I stopped tuning in to the Oscars over thirty years ago, after “Ordinary People” beat out “Raging Bull” for Best Picture. Haven’t watched a moment of the annual broadcast since. Couldn’t care less about the Golden Globes and have only mild interest in the big international film festivals. Cannes? Meh…
For this cineaste, the best night of the year comes every February when Saskatoon’s Roxy Theater presents Silence is Golden.
Let me set the stage for you: classic, 1930 movie theater, lovingly restored, impeccably maintained, superbly managed. Now add a classic film from the silent era. Not only that, throw in live accompaniment provided by world class musicians from the Saskatoon Symphony Orchestra. Now do you understand why I’m among the first people queuing up to buy tickets the moment they’re made available, why I’ve never missed a showing in four years?
Heartfelt thanks to New Community Credit Union for sponsoring the event; a tip o’ the hat, as well, to host Randy Pshebylo, executive director of the Riversdale Business Improvement District for reminding us how far the area has come over the past few years.
As for the experience itself…
All I can say is this is pure cinema. “Mark of Zorro” was released in 1920 and as it progresses one quickly discovers that it could be the template of many of today’s blockbusters, right down to a timid central character with a secret identity (sound familiar?), hidden headquarters (one of the first appearances of the Bat Cave), superhuman stunts, defending the weak from the powerful, etc.
Douglas Fairbanks carries the picture on his broad shoulders. He jumps, leaps, flings himself through open windows, hurtles donkeys…watching him makes you feel old, flabby and out of shape. The story may be long in the tooth, the ending preordained, but Fairbanks’ charm, charisma and animal grace help us forget the formula–it’s easy, we can’t take our eyes off him. That movie star quality no finishing school can teach or mere chiseled chin achieve. He simply has IT.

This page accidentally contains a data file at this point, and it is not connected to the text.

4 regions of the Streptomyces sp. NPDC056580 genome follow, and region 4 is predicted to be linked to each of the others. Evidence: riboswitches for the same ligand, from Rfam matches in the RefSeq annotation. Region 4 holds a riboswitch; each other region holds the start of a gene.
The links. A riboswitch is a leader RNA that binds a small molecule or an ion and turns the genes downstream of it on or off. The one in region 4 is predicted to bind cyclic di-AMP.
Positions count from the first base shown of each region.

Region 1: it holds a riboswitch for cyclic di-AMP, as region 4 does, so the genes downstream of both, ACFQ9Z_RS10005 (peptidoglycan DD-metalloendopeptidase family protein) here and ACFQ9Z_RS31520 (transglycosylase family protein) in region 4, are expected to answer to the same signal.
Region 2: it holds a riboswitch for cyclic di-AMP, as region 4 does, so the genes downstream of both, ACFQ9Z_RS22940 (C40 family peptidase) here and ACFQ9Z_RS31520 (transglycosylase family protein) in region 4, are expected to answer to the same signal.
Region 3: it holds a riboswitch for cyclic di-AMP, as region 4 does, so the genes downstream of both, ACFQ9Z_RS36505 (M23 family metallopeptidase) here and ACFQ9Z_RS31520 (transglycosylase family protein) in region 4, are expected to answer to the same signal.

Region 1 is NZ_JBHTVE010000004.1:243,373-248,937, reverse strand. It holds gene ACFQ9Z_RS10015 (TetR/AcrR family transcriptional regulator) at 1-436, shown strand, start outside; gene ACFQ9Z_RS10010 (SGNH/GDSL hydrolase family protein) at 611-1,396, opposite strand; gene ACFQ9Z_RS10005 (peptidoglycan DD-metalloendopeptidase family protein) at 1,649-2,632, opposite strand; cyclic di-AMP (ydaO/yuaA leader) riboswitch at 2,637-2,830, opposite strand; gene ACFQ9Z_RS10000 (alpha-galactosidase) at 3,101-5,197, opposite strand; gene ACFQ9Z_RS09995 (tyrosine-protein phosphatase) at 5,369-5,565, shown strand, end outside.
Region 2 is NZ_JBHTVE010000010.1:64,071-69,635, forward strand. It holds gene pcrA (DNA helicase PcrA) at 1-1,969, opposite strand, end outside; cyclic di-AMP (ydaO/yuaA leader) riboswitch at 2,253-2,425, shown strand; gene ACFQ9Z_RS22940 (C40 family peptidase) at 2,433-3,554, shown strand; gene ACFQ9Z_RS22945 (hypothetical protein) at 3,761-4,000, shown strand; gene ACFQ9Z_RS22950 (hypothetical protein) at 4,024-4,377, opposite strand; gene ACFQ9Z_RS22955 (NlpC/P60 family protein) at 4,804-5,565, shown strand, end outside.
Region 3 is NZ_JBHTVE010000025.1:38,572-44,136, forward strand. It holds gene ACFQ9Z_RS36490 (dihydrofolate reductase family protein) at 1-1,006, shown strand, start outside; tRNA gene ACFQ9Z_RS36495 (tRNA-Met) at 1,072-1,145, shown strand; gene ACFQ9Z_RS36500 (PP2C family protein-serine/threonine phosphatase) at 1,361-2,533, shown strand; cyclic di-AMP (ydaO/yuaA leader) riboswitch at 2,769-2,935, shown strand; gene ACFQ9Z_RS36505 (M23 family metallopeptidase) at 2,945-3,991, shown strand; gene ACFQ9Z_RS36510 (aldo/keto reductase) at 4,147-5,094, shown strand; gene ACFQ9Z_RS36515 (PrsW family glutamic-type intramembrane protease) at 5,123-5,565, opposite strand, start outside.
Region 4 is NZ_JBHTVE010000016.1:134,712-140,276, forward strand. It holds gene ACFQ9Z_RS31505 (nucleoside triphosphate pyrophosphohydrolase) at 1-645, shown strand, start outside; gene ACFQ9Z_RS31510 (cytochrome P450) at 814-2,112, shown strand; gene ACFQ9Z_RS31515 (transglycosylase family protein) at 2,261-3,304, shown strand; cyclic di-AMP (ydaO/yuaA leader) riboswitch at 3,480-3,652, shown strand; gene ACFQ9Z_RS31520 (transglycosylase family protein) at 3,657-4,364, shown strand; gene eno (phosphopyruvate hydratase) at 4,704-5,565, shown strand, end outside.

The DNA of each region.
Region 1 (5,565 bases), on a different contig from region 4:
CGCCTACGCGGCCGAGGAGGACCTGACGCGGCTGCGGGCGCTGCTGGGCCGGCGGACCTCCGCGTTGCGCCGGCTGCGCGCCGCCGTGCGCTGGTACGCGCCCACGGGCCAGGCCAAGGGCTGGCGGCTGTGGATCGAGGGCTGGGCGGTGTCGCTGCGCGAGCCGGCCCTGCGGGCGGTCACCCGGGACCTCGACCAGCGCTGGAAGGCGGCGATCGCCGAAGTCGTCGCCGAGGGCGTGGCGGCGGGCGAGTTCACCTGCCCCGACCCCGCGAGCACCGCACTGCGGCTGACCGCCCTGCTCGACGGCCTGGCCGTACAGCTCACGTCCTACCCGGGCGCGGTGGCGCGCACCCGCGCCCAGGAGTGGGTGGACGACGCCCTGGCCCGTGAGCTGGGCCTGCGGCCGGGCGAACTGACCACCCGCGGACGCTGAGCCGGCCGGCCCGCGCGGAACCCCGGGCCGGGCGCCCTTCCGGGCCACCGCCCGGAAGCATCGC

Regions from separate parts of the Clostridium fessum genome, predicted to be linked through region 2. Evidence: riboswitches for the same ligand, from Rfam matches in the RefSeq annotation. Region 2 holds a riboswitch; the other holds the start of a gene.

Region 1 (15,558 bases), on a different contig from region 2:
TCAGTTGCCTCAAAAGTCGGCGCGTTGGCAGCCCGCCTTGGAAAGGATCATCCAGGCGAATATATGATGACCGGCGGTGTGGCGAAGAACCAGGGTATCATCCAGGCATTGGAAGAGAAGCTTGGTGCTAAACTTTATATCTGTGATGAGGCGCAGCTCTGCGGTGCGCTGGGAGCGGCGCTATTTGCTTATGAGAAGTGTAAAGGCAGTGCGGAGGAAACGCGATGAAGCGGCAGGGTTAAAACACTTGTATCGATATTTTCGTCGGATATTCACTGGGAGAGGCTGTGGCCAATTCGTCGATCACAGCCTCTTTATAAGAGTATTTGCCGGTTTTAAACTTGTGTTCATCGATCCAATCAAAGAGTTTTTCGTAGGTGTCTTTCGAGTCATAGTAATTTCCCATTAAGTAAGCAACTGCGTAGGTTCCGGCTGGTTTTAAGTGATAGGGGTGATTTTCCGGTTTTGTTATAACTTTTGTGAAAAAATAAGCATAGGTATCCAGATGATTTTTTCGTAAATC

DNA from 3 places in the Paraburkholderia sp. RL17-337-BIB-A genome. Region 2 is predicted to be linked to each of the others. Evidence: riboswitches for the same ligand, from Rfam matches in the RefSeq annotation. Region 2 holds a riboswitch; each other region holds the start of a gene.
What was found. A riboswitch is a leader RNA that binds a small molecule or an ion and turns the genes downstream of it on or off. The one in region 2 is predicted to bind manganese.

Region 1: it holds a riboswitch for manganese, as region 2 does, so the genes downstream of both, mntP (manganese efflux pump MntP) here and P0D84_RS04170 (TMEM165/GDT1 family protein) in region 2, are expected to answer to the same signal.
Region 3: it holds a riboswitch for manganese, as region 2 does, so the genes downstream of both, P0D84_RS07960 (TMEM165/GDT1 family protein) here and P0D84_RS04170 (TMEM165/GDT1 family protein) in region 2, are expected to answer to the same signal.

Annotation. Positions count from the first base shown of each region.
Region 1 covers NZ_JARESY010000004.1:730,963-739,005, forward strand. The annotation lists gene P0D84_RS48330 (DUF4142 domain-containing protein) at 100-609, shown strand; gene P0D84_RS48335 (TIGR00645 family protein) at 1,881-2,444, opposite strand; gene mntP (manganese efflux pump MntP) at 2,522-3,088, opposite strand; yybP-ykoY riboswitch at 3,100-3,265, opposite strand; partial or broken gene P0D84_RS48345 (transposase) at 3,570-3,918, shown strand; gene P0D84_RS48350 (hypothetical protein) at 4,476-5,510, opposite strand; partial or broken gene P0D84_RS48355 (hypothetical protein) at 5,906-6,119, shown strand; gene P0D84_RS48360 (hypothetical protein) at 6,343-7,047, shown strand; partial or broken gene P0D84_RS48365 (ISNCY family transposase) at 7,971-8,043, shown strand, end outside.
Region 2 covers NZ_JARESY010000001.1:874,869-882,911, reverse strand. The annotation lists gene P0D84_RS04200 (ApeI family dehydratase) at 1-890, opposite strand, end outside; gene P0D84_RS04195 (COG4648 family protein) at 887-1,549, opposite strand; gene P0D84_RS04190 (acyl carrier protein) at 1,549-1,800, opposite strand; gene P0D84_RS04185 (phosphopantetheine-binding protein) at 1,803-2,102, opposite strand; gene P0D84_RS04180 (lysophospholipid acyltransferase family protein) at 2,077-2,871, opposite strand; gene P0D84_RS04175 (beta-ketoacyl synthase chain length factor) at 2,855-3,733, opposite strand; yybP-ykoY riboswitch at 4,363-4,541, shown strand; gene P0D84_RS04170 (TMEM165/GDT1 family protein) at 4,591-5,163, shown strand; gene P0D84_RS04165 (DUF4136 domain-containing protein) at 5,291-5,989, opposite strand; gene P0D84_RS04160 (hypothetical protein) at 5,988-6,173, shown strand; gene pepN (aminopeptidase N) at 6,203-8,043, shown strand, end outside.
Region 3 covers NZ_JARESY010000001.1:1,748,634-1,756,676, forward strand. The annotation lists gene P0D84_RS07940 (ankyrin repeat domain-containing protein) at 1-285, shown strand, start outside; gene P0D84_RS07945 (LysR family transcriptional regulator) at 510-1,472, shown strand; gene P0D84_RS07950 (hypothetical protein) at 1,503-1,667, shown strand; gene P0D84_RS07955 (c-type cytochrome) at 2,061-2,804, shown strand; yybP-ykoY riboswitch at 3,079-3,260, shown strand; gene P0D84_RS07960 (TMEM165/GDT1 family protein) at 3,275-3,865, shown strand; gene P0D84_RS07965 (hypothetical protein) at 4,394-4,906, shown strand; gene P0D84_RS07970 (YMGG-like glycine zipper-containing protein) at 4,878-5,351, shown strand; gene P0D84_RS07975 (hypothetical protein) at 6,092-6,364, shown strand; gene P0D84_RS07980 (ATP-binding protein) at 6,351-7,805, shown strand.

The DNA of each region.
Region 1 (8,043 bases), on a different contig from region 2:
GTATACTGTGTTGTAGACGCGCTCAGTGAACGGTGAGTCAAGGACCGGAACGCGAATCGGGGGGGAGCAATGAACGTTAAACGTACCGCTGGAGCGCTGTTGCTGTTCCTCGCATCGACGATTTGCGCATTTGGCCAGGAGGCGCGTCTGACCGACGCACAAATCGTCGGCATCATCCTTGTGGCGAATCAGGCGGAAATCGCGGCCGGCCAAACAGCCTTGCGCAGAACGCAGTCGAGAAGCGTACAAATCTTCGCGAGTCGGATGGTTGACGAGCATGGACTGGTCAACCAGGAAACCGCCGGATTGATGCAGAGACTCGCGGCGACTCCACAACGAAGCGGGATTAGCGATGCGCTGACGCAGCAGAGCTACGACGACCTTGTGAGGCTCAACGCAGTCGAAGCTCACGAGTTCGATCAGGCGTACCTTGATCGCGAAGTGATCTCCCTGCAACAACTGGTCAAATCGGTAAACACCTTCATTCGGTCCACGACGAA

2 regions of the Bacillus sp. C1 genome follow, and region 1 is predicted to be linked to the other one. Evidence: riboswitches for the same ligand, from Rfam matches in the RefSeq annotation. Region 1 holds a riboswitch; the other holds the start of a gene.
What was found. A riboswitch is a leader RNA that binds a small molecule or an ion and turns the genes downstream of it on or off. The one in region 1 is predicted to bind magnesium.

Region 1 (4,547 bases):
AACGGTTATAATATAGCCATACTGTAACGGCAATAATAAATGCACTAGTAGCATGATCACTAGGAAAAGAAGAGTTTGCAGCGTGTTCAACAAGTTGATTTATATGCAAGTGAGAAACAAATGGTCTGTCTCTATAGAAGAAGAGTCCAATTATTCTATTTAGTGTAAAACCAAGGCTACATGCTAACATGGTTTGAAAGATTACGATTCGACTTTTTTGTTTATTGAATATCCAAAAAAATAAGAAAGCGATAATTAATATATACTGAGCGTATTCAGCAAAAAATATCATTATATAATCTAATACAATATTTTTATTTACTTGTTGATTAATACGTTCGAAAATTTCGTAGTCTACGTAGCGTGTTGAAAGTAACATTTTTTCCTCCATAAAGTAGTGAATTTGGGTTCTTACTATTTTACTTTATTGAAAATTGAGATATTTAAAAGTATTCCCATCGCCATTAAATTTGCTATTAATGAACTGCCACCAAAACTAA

As the curtains closed, an enormous and prolonged ovation for conductor Brian Unverricht and his players. Saskatoon is fortunate to have musicians of this caliber and a maestro who unhesitatingly takes on the difficult task of directing his charges while keeping one eye on the film playing overhead. That the music appears so seamless, so perfectly integrated with what’s happening onscreen, an alchemy of sound and vision…well, it is testimony to the skill and genius of those involved. The percussion section, especially, really stood out.
And what can I say about pianist and accompanist Rick Friend? Each year, he makes the journey north from his home in Los Angeles, braving Saskatchewan in the very heart of winter, so he can share his expertise and virtuoso skills with us. I can’t imagine there’s much time for rehearsing with the Symphony but that doesn’t seem to affect him…or them. Instead, we see a cheerful rapport, a chemistry that is evident from the first struck note.
A funny anecdote about Rick to pass along. I spoke to him during the intermission, the exchange beginning awkwardly when I mentioned I’d very much like to see his dryer. “My what?” I suspect he thought I might be a trifle loony.
I quickly amended: “You know, ‘The Trial of Joan of Arc’. Carl Theodor Dreyer…” According to the program, it was another classic silent film on his playlist.
Once he realized what I meant, he relaxed and we had a brief and enjoyable chat.
Speaking of Dreyer, I think he’d make an excellent candidate for a future installment of Silence is Golden. While “Mark of Zorro” was entertaining, it lacked the aesthetic heft of previous offerings (“Metropolis”, “The General”, “The Thief of Bagdad”). And I’d still like to see something by that great film artist and pioneer, D.W. Griffith (“Broken Blossoms”, anyone?).
I was delighted to learn there is going to be a fall edition of Silence is Golden; watch for “Nosferatu” around Hallowe’en. Judging by the two sellout crowds for “Mark of Zorro”, there is a marketplace for classic cinema in Saskatoon, a small but devoted audience who love films made the old-fashioned way, harkening back to a time when moving images weren’t shaped and painted by computers, whose flaws and imperfections bear the unmistakable signature of human design.
PostScript: A shout-out to my chum, Jordan Delorme, manager of the Roxy Theater. Jordan took some heat when the Roxy switched from 35 mm to digital and that wasn’t fair. As a film fanatic, I want to see the widest possible range of movies, regardless of the format. Put away your hatchets, Jordan’s one of the good guys and he’s doing a helluva job.